How would anyone know if they had done so? The point is they CAN exercise this kind of power, and they can do so in ways that can't be traced back to them. So who knows if they've done it? Who knows if they will? The fact that they could is the problem. Even that shadowy hypothetical threat gives them enormous (anti-democratic) power.
Patio's street cred doesn't come from the results of BCC, which was designed to be a small low-effort business. It comes from A.) His tremendous skill as a writer-teacher and B.) His track record of consulting success.
BCC seems to have been a learning playground that gave him a real business on which to sharpen the skills he's now known for, and which produced a bit of profit on top to boot. But a small competitive market is still a small competitive market. There's only so far optimization can take you in that scenario--if you have the skills, you're better off seeking a bigger pie to apply them to.
My guess is that losing the "patriot" act would actually improve the capabilities of US counterterrorism because they'll be forced to get their shit together and do some real intelligence work rather than wasting huge amounts of time and resources on this panopticon fantasy that they clearly have no idea how to utilize effectively. Constraints provide focus.
WS are fundamentally more complex than HTTP since connections are stateful and that state needs to be stored somewhere. It's another dimension that needs to be properly distributed and load balanced to be scalable.
It's not something you need to worry about for small applications, but for a scalable architecture, it's important to know the details of how this works. What happens to Meteor (or Play) with 100k simultaneous connections? How much ram and how many servers will I need? How do I load balance WS data between them? Will another datastore like redis be required? If so, how does it integrate with the framework? What if I outgrow a single instance of that datastore?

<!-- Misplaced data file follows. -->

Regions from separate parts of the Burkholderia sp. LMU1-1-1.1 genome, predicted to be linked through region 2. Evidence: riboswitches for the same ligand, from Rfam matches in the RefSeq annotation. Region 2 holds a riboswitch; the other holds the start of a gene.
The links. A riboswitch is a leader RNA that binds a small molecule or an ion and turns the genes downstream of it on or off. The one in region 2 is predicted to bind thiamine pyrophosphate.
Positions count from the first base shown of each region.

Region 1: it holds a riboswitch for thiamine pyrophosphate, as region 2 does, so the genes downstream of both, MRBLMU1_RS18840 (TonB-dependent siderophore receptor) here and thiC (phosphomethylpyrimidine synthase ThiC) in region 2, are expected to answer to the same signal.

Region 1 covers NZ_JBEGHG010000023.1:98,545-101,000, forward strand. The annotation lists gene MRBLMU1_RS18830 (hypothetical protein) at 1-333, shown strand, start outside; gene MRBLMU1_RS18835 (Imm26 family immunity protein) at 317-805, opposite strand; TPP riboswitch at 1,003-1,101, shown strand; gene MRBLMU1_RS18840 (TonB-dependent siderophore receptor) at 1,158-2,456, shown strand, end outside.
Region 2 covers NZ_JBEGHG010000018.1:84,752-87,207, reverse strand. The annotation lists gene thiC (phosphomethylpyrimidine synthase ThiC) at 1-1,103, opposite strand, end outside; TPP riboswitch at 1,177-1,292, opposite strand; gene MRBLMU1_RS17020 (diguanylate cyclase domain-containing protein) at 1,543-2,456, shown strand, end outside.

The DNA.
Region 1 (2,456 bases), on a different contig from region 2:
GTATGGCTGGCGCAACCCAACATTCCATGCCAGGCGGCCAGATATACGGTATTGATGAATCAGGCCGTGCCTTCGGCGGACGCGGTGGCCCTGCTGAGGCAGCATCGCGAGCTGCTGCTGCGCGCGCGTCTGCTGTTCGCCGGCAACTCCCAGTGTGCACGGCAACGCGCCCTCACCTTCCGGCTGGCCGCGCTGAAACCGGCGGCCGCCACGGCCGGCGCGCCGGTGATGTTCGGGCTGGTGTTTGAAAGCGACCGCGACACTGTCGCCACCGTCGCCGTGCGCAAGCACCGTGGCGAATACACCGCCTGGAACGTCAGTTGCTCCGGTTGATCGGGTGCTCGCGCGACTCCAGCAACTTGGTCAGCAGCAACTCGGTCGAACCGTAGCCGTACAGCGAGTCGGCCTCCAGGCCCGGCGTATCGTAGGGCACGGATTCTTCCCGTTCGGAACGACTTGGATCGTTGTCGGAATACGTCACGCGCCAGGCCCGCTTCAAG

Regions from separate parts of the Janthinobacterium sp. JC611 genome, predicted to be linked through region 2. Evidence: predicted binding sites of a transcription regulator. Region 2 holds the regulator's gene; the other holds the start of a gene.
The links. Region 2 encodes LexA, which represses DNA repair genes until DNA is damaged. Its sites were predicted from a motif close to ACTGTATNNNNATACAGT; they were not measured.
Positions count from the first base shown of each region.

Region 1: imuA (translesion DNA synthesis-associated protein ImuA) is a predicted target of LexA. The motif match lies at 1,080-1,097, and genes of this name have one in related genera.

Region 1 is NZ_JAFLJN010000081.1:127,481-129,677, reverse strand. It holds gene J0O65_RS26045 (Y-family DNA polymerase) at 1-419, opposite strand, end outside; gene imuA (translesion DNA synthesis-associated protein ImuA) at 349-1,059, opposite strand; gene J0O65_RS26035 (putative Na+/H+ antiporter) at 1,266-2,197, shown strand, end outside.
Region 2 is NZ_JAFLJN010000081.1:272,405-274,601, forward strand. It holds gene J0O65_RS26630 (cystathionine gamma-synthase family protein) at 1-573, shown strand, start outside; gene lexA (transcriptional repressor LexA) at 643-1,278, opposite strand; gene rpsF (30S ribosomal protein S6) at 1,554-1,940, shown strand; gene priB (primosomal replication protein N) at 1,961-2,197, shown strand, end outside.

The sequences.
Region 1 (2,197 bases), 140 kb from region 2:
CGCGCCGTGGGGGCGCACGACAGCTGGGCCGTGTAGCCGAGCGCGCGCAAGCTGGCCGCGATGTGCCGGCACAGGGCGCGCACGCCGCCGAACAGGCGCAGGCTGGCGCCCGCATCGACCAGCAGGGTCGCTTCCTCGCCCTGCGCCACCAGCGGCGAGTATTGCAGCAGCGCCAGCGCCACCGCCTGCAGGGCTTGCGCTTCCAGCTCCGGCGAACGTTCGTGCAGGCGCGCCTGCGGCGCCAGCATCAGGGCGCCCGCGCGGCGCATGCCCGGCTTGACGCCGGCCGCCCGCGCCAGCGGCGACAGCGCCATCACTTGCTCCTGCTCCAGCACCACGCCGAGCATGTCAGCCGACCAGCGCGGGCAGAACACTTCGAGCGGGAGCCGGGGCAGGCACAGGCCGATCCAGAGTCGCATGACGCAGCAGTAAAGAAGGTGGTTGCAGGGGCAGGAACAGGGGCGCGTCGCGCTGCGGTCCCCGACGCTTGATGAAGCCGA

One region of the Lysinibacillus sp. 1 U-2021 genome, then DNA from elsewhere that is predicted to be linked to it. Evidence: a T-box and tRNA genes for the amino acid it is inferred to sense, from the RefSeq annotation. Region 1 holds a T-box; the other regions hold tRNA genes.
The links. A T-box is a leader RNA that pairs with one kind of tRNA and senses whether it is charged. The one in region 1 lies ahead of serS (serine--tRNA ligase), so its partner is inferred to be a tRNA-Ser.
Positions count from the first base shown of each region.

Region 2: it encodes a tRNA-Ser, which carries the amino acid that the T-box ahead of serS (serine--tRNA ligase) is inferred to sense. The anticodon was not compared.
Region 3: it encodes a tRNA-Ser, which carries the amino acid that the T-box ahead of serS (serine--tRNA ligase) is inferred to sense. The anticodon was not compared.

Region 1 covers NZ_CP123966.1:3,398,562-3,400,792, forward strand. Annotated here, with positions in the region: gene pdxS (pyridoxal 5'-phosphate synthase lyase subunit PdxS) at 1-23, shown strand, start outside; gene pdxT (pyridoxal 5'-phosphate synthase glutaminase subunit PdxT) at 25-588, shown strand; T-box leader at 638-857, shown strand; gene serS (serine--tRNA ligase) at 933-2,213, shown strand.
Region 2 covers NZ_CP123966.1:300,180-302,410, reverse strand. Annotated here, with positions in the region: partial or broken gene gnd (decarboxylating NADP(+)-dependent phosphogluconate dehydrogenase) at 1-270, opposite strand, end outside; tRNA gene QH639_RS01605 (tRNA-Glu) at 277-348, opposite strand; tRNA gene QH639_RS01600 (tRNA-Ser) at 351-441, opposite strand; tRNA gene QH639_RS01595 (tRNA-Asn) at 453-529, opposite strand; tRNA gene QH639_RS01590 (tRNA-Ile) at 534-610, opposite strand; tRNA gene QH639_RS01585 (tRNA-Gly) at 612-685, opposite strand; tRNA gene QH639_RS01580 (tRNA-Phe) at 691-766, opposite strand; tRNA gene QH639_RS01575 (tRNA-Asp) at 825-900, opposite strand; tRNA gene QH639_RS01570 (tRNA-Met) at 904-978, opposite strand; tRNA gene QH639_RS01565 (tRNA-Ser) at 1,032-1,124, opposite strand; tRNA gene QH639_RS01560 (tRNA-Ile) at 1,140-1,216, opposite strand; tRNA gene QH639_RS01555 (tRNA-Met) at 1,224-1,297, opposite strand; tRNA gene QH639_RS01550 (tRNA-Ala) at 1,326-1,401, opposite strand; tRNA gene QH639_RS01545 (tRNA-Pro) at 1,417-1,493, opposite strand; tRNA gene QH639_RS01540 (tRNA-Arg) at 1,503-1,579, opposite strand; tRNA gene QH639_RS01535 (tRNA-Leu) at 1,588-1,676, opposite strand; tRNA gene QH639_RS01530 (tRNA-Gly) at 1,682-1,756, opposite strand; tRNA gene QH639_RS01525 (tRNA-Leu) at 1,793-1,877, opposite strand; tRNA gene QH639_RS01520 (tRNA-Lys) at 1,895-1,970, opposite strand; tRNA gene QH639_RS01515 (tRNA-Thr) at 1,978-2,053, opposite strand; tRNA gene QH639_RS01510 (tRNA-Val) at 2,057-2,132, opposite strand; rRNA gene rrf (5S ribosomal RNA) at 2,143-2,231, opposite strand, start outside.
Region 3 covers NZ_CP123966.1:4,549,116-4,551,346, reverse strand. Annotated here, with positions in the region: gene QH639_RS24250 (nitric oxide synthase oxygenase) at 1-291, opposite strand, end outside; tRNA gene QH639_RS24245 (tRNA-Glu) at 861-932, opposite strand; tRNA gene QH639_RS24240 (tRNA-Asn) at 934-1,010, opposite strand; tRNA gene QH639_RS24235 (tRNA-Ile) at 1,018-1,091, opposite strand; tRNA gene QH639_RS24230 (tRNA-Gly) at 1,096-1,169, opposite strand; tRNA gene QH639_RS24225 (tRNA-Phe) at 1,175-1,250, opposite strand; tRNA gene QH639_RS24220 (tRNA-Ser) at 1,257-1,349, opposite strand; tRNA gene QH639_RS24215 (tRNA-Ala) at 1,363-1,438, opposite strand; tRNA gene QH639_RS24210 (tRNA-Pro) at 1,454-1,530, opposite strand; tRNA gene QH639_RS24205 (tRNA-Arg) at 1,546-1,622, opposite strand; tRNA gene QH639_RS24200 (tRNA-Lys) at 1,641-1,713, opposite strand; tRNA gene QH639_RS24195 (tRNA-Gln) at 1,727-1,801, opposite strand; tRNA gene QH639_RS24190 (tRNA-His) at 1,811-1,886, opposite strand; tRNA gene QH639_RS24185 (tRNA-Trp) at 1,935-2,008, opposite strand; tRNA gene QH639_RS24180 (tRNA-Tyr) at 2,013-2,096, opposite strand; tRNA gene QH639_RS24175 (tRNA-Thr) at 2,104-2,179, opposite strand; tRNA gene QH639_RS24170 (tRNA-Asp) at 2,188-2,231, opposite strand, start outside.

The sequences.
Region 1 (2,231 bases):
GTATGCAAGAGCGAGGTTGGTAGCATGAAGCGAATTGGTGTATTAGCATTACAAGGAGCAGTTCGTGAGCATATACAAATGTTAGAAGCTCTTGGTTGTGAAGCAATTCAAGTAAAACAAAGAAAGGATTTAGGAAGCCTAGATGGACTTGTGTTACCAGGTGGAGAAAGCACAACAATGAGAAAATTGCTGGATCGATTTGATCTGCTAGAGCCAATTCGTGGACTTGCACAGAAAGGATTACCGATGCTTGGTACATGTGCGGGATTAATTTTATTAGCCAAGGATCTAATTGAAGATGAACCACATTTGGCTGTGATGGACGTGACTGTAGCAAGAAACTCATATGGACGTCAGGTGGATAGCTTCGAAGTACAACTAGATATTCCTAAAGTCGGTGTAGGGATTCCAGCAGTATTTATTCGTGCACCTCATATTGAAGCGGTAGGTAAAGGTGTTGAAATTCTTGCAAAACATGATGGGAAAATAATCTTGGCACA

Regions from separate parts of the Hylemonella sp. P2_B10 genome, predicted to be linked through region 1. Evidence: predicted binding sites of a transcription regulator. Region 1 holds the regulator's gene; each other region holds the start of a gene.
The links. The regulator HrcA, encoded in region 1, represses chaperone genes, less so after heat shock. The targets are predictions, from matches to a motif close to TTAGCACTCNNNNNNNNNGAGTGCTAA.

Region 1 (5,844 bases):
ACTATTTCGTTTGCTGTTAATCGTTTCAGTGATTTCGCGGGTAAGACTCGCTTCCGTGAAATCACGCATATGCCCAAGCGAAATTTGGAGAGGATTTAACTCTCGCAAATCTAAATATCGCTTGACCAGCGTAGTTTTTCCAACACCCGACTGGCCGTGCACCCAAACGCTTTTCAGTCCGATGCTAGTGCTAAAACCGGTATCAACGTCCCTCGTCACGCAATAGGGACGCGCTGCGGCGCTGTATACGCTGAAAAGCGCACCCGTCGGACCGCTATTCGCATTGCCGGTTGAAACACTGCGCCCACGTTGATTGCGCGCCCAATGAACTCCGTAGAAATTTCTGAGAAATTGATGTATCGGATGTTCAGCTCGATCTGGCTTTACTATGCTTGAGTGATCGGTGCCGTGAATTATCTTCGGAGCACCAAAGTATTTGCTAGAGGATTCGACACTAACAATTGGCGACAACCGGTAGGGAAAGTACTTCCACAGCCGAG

If I use pusher, I don't have to think about any of this.
It's a valid point. If you aren't satisfied with 70 years of life, will having 700 really make you any happier? You'll still die eventually, and assuming there's no afterlife, you'll still spend almost infinitely more time dead than alive.
Regardless of whatever finite amount of time you have, can the best way to spend it be pining for more?
A big part of the problem is lumping all drugs together in the first place and painting them with the same broad brush.
While it may be true there's no non-self-destructive reason to use some drugs (meth and heroin come to mind), there are plenty of others that many people are able to use responsibly and gain enjoyment, insight, or other benefits from.
MDMA, for example, while widely abused, has shown great promise as a therapeutic tool for treatment of PTSD and can have powerful strengthening effects on relationships. Is it your place to tell someone who stands to benefit greatly and plans to use this drug responsibly that there's no good reason for them to do it? Shouldn't that be up to them?
But there's no such thing as an absolute market value for chairs--it's a function of quality (among other things). There are plenty of CEOs who choose to buy expensive chairs for their employees without causing any controversy.
Employee market rates are a function of quality too. If paying twice as much gets you employees who create three times more value, that shouldn't be a controversial decision either.
I don't know. Aren't there are also plenty of recent successes that owe a lot of their success to good design? This feels like an attempt to slap on a grand narrative when it's really nothing more than "most new products fail". More relevant would be a study of the exceptional cases--successes--to see if there's a correlation with an improving standard of design.